NOT TO BE MISSED
"L'Antilope blanche", a novel by Valentine GOBY
Paris: Gallimard, 2005. (280p.).
Ce compte rendu en français
Valentine Goby's novel "L'Antilope blanche" [The White Antelope] lies at the intersection of literature and history. It takes the form of a pseudo-diary and proposes a fascinating rendering of the life of Charlotte Michel, alias Charlotte Marthe, who ran one of the first secondary schools for girls in Douala from 1949 to 1961. The turbulent history of the region that unfolds in the background of her educational and administrative activities is also gripping, as it bears witness to both the shortcomings of the colonial administration and the atrocities committed by France's armed forces in Cameroon at the time.
When she arrived in Douala, Charlotte Marthe knew little of the African continent, let alone Cameroon, "this little patch of earth confiscated from the Germans": "This temporary war booty" where "the heart of France was not beating as strongly as elsewhere" because it was "only" a UN mandate (p.168). The man she loved had turned his back on her a few years earlier, prompting her to move, first to Italy and later England, in order to forget him. But it had been to no avail and a new flight from her bitter memories, further away, landed her in Douala in 1949.
As she soon realised, life in this city would leave her little time to brood over lost love. The secondary girls' school she had to run was ill-equipped and under-staffed, the colonial administration in Yaoundé less than helpful, delaying payment of staff's salaries and repeatedly withholding the school's operating grant; most of the white expatriates were prejudiced against the black population; tribalism was rife; local custom inimical to young girls' education and freedom; in addition, the violence fomented by the French Secret Service gave rise to sorrow and grief among the local population. A savage repression of the "Union of the Peoples of Cameroon (UPC)" soon led to civil war, and the eventual assassination by French Special Forces of the UPC's charismatic leader, Ruben Um Nyobé who addressed the UN General Assembly, requesting both changes to the trusteeship agreements and a timetable leading to Cameroon's political independence within ten years dashed all hope of Cameroon's real autonomy and independence.
A teacher at heart, Charlotte Marthe had little interest in politics and she spent the best part of her time attempting to solve problems threatening the smooth running of her college. She had to fill-in during teachers' absence, come to terms with the recurrent breakdown of the school's dilapidated car, overcome a systemic shortage of funds, keep the books, maintain discipline among students aged between fourteen and twentytwo, appoint new staff, argue her case with critical parents, encourage students to excel... All that and more she did, according to what she thought proper, rather than attitudes and unspoken rules in favour among customary and administrative elites. She judged people around her on their own merit and expected others to do the same.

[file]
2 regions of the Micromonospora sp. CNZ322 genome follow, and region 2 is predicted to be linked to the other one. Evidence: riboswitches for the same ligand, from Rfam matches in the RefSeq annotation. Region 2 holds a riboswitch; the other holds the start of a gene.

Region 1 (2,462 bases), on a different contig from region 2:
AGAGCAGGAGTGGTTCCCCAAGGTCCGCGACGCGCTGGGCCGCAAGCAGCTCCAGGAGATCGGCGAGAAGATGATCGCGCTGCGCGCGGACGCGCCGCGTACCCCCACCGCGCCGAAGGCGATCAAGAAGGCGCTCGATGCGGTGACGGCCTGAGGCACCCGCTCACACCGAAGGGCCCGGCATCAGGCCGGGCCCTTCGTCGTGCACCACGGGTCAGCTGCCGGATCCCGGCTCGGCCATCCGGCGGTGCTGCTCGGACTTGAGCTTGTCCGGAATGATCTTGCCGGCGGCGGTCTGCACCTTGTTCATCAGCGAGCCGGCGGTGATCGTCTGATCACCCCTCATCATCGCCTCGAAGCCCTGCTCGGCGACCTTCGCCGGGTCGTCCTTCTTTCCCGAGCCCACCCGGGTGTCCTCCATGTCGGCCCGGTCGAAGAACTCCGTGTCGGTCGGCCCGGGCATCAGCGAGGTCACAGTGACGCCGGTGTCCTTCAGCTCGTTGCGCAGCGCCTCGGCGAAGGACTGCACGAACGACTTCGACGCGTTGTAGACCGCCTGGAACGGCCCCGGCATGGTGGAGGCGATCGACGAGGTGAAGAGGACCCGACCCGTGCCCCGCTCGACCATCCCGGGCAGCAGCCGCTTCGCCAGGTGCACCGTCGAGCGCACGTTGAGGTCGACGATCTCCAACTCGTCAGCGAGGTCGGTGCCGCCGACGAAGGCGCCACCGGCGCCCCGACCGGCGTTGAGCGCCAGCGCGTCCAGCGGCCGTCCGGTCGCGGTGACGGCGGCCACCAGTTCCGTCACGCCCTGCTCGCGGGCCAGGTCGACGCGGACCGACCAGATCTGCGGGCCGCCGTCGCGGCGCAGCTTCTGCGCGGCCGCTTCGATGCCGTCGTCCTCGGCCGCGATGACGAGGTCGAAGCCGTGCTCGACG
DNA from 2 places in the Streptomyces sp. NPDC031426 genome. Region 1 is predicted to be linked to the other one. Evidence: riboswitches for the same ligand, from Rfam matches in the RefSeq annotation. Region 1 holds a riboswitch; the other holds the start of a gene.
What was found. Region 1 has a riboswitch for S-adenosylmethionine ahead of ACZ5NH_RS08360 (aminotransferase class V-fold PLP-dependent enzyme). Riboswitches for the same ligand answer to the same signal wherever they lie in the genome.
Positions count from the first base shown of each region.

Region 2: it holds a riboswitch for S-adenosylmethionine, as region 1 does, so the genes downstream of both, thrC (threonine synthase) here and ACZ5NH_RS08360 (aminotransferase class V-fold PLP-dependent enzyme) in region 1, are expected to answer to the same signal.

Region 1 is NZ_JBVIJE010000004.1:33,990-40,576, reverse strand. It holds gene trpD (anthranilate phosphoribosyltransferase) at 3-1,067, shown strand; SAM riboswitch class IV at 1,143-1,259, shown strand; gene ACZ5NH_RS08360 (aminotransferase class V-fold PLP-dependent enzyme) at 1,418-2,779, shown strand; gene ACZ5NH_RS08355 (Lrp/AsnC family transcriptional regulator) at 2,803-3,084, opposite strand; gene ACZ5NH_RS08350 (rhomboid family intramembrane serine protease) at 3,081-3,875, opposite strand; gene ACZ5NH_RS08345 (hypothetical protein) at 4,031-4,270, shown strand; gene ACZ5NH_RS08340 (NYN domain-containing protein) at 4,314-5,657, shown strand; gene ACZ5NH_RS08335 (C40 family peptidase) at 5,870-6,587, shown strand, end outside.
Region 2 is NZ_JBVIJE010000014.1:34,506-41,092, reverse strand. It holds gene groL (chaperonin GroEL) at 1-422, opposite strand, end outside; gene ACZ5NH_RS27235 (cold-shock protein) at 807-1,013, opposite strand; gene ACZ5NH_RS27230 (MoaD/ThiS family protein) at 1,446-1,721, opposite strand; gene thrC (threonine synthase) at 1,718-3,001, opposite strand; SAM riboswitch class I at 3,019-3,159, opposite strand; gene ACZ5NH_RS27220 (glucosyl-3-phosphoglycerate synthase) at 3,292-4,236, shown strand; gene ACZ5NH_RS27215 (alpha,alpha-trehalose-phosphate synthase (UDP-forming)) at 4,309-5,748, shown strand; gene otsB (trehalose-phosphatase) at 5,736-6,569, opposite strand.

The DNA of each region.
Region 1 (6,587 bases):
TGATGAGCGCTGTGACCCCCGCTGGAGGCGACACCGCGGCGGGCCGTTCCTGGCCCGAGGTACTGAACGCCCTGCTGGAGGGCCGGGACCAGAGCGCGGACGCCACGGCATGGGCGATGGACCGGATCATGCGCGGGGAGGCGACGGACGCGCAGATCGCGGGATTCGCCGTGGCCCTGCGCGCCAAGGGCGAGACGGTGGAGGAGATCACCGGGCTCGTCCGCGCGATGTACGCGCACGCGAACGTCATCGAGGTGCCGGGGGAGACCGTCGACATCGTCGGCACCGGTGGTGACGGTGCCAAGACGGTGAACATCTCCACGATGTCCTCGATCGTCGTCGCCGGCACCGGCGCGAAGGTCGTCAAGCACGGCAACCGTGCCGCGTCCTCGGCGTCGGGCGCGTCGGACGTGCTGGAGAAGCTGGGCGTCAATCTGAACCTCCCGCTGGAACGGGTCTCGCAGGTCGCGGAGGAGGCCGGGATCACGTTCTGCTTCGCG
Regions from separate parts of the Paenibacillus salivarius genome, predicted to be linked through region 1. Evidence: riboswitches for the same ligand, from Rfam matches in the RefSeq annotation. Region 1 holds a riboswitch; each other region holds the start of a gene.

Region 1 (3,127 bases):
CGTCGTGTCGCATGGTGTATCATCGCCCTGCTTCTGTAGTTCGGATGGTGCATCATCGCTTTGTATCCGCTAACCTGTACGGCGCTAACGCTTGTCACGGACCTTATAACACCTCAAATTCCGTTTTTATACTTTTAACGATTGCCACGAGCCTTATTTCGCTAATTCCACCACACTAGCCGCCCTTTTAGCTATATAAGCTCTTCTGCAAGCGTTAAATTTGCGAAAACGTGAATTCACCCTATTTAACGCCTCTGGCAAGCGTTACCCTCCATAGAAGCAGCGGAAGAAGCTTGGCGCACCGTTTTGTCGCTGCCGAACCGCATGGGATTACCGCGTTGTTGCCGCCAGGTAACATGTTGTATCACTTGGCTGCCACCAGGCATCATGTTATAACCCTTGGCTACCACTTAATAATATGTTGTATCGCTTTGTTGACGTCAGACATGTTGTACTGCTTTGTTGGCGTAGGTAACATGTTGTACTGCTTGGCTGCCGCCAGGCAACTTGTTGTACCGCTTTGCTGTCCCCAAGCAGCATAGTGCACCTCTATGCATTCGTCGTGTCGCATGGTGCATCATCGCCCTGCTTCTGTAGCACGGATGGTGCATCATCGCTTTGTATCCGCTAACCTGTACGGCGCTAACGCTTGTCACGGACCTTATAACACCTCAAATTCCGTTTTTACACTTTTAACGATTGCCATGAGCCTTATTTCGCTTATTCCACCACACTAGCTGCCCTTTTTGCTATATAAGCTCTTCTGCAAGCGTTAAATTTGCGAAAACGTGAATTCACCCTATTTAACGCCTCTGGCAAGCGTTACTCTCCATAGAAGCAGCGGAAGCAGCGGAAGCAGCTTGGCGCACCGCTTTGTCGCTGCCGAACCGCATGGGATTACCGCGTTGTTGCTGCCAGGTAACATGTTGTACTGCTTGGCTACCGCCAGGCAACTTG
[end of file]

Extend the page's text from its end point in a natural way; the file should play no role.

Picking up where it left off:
Like the majority of French headmistresses of the time, she was strict in regard to politeness, dress-code, punctuality, hard-work: in other words, those ideals, she inherited from her own schooling and upbringing, and she had taken them with her from France to Italy, then England and eventually Cameroon. One may rightly argue that French ideas, fashion and curriculum of the 1950s were ill-suited to the needs of Africa and other parts of the world. But to Charlotte Marthe, school etiquette and discipline were nothing but universal educational tools helping students on the road to freedom and knowledge. And in this regard, her efforts achieved the expected result: an increasing number of female students obtained secondary certificates and stipends allowing them to further their studies in France, in a variety of fields.
This of course, put her on a collision course, not only with the majority of Douala's colonials imbued with feelings of racial superiority, but also with a large cross-section of local elders who could not see the point of teaching girls anything other than being obedient and good wives. There were of course a small minority in both camps who understood that not only colonial intercourse, but also the role of gender had to be revisited. But a large number of Charlotte Marthe's compatriots mocked her because she believed that "black or white, people were of equal value" (p.77), and "black women could be well learned" (p.59); for their part, precious few Cameroonians "subscribed to the idea that the country needed independent female technicians able to impart simple knowledge, such as sterilising vessels, disinfecting clothes, avoiding food deficiency in an age of imported food and conserves..." (p.178).
M. Gaucher who preceded Charlotte Marthe as headmaster of the school had not been on the progressive side. He squarely belonged to the old guard and had no interest in gender equality. He loved the mantra of French colonial wisdom, "these negroes, you know, you have to put the screws on them" (p.102), and acted accordingly, beating copiously not only his students but also black female members of his staff. An altercation with Sarah Epangué, a primary teacher he slapped because she refused to clean the school's toilet, led eventually to his transfer. But more importantly, it heralded a new era as, for the first time, a female teacher stood up to him, refusing emphatically his demands and expelling him forcibly from her class in front of stunned students.
Such an affront could not be tolerated by officialdom and, eventually, Sarah Epangué lost her job; yet, irrespective of the charges laid against this gutsy woman, Charlotte Marthe soon realised that Sarah was the best person to talk to her students about African traditions, dowry, marriage, polygamy, women's duties... She thus brought her back to the ranks, but her participation in school activities was soon brought to an end by uncompromising authorities and the unhappy parents of white students. Sarah Epangué's brief return, however, had a significant impact on Charlotte Marthe and led the latter to reassess her position as a French educationalist presiding over the instruction of Cameroonian youth on the basis of a French syllabus and values.